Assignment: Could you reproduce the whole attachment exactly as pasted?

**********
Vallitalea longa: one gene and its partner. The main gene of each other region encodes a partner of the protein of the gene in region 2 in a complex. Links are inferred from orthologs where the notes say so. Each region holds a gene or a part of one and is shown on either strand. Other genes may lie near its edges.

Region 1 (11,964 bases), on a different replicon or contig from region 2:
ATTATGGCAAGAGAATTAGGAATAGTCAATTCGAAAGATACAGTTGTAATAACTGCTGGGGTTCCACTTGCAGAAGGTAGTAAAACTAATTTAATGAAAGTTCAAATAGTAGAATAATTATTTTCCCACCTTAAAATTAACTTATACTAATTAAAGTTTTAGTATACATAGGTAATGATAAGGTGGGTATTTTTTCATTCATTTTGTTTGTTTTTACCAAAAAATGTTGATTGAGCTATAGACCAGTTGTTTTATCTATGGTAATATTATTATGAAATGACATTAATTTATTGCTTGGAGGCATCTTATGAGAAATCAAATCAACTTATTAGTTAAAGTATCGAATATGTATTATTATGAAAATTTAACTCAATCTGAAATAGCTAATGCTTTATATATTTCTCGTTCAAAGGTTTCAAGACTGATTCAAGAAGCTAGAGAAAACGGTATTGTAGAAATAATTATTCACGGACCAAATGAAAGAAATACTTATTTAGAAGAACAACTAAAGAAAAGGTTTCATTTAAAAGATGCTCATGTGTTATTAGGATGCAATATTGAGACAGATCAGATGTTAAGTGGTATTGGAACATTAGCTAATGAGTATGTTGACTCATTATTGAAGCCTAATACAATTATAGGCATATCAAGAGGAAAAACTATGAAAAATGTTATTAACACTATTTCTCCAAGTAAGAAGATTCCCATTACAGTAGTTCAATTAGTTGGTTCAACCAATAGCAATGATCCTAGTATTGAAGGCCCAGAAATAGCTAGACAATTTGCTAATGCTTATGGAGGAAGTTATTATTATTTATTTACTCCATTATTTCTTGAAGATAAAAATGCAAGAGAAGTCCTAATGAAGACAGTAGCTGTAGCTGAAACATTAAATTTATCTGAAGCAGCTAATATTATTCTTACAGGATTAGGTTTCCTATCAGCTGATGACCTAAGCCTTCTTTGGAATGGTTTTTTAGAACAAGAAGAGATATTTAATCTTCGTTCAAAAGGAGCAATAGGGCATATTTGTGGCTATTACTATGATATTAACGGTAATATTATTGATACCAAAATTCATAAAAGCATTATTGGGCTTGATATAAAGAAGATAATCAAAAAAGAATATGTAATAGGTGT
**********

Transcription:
Vallitalea longa: one gene and its partner. The main gene of each other region encodes a partner of the protein of the gene in region 2 in a complex. Links are inferred from orthologs where the notes say so. Each region holds a gene or a part of one and is shown on either strand. Other genes may lie near its edges.

Region 1 (11,964 bases), on a different replicon or contig from region 2:
ATTATGGCAAGAGAATTAGGAATAGTCAATTCGAAAGATACAGTTGTAATAACTGCTGGGGTTCCACTTGCAGAAGGTAGTAAAACTAATTTAATGAAAGTTCAAATAGTAGAATAATTATTTTCCCACCTTAAAATTAACTTATACTAATTAAAGTTTTAGTATACATAGGTAATGATAAGGTGGGTATTTTTTCATTCATTTTGTTTGTTTTTACCAAAAAATGTTGATTGAGCTATAGACCAGTTGTTTTATCTATGGTAATATTATTATGAAATGACATTAATTTATTGCTTGGAGGCATCTTATGAGAAATCAAATCAACTTATTAGTTAAAGTATCGAATATGTATTATTATGAAAATTTAACTCAATCTGAAATAGCTAATGCTTTATATATTTCTCGTTCAAAGGTTTCAAGACTGATTCAAGAAGCTAGAGAAAACGGTATTGTAGAAATAATTATTCACGGACCAAATGAAAGAAATACTTATTTAGAAGAACAACTAAAGAAAAGGTTTCATTTAAAAGATGCTCATGTGTTATTAGGATGCAATATTGAGACAGATCAGATGTTAAGTGGTATTGGAACATTAGCTAATGAGTATGTTGACTCATTATTGAAGCCTAATACAATTATAGGCATATCAAGAGGAAAAACTATGAAAAATGTTATTAACACTATTTCTCCAAGTAAGAAGATTCCCATTACAGTAGTTCAATTAGTTGGTTCAACCAATAGCAATGATCCTAGTATTGAAGGCCCAGAAATAGCTAGACAATTTGCTAATGCTTATGGAGGAAGTTATTATTATTTATTTACTCCATTATTTCTTGAAGATAAAAATGCAAGAGAAGTCCTAATGAAGACAGTAGCTGTAGCTGAAACATTAAATTTATCTGAAGCAGCTAATATTATTCTTACAGGATTAGGTTTCCTATCAGCTGATGACCTAAGCCTTCTTTGGAATGGTTTTTTAGAACAAGAAGAGATATTTAATCTTCGTTCAAAAGGAGCAATAGGGCATATTTGTGGCTATTACTATGATATTAACGGTAATATTATTGATACCAAAATTCATAAAAGCATTATTGGGCTTGATATAAAGAAGATAATCAAAAAAGAATATGTAATAGGTGT